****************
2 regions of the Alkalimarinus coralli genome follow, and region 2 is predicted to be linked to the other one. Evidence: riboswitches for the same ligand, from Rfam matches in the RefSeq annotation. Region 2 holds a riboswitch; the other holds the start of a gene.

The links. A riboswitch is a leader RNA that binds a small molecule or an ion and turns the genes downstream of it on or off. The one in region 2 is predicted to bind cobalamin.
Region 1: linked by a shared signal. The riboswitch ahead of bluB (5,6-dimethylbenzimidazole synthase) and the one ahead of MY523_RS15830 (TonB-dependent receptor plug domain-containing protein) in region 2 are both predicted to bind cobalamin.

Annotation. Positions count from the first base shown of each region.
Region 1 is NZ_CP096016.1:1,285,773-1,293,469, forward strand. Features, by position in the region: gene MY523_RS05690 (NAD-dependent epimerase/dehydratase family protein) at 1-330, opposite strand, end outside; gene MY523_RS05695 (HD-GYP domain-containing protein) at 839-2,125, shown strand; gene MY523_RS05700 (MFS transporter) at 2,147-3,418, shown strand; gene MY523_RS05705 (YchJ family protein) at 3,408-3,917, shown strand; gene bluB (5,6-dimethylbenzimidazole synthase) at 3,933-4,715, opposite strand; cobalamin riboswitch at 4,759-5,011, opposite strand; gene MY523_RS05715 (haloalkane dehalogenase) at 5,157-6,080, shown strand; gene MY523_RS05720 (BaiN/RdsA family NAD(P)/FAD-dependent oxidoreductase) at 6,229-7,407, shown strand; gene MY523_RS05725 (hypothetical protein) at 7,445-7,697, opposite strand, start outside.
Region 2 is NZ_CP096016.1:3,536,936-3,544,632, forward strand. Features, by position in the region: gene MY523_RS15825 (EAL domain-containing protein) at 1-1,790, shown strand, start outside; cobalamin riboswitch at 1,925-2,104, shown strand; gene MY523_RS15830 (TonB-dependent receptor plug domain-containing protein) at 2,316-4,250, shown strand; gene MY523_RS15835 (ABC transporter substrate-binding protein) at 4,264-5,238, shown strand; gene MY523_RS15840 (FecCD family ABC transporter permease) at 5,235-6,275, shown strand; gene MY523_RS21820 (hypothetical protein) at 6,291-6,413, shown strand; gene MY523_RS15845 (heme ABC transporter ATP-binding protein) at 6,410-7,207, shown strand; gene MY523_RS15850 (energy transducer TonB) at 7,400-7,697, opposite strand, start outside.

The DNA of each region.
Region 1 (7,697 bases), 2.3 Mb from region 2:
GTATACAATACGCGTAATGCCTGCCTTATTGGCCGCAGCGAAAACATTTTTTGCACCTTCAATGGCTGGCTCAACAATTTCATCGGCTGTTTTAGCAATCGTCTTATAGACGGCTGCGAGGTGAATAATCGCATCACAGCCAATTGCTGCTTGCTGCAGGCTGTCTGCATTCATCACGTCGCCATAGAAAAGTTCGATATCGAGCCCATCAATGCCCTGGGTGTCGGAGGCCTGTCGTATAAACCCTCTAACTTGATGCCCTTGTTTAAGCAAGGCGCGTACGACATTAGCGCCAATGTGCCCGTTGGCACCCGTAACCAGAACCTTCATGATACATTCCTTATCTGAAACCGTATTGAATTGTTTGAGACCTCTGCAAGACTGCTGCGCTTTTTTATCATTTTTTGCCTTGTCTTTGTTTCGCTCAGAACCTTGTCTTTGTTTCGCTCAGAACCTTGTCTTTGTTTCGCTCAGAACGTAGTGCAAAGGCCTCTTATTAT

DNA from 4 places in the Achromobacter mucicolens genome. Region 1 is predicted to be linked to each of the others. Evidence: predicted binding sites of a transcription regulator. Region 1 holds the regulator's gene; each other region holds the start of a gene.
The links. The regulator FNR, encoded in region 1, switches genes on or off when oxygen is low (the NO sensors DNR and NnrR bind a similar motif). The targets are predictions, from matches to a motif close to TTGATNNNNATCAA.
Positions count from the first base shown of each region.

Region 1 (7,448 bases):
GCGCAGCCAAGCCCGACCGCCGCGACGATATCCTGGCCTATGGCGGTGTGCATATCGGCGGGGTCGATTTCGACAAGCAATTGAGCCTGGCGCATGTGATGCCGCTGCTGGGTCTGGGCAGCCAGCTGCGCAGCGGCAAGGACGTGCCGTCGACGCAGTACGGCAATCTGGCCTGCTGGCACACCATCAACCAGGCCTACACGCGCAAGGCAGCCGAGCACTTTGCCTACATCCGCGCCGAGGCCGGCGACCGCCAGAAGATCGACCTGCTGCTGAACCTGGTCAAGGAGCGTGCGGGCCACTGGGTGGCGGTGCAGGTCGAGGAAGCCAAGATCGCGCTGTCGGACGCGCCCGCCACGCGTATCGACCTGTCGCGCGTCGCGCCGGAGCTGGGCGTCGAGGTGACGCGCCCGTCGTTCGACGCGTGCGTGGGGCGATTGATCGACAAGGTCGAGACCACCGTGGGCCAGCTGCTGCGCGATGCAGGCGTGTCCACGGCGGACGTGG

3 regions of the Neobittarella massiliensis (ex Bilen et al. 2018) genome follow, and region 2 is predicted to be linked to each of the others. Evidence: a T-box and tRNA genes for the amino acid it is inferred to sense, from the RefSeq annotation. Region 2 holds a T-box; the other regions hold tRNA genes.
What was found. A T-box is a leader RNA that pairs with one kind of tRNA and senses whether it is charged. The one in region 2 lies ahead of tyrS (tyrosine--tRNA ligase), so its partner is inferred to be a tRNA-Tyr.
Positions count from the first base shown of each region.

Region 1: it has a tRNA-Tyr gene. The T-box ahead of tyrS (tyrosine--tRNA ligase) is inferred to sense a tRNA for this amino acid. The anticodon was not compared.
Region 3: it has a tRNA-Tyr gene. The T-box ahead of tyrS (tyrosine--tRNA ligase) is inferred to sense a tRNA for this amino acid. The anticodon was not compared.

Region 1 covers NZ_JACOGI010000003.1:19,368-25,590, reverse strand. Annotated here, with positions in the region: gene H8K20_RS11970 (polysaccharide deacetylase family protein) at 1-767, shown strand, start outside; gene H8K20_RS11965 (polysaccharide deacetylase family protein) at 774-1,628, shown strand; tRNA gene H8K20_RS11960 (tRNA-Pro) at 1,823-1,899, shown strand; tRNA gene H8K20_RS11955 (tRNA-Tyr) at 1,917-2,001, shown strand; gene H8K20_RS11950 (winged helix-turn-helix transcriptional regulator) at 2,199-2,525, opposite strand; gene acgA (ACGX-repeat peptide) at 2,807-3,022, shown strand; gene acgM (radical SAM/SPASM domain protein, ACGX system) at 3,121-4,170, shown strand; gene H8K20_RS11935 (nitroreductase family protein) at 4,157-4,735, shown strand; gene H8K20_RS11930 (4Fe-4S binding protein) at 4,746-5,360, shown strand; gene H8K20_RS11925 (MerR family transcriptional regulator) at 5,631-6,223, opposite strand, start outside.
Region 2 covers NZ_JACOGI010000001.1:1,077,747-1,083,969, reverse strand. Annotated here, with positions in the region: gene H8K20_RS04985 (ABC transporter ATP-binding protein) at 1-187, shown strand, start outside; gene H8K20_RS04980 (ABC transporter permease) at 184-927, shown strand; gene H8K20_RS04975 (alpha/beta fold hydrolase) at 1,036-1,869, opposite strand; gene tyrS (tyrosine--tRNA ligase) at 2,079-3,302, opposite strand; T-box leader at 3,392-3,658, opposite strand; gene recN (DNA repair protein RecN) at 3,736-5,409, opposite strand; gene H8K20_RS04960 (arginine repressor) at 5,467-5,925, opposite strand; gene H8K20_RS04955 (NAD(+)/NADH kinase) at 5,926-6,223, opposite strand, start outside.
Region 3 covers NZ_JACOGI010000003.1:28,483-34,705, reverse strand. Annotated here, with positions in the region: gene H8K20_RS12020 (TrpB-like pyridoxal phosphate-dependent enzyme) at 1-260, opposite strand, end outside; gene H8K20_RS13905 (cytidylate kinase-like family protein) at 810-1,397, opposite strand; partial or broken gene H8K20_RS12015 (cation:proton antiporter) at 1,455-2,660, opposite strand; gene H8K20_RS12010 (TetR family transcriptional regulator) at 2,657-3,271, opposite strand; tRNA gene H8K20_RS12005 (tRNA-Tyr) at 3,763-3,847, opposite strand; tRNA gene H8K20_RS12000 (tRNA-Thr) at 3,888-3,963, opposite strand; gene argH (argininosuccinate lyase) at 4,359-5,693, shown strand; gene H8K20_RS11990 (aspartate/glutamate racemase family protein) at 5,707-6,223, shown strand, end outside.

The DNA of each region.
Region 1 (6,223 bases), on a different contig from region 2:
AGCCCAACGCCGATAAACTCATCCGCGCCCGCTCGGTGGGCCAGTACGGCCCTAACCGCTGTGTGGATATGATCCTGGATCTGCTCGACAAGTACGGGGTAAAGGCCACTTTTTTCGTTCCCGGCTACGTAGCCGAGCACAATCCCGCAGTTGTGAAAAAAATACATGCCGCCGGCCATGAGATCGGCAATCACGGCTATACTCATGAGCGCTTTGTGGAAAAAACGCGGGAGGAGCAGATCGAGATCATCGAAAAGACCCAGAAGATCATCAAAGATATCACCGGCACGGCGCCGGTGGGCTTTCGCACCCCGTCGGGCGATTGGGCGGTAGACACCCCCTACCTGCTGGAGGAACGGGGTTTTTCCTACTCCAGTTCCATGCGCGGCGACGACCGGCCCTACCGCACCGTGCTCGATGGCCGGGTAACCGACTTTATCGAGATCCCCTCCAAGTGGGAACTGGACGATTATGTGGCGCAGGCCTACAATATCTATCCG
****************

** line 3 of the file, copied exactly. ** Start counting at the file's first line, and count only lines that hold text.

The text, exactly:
Region 1: linked by a shared signal. The riboswitch ahead of bluB (5,6-dimethylbenzimidazole synthase) and the one ahead of MY523_RS15830 (TonB-dependent receptor plug domain-containing protein) in region 2 are both predicted to bind cobalamin.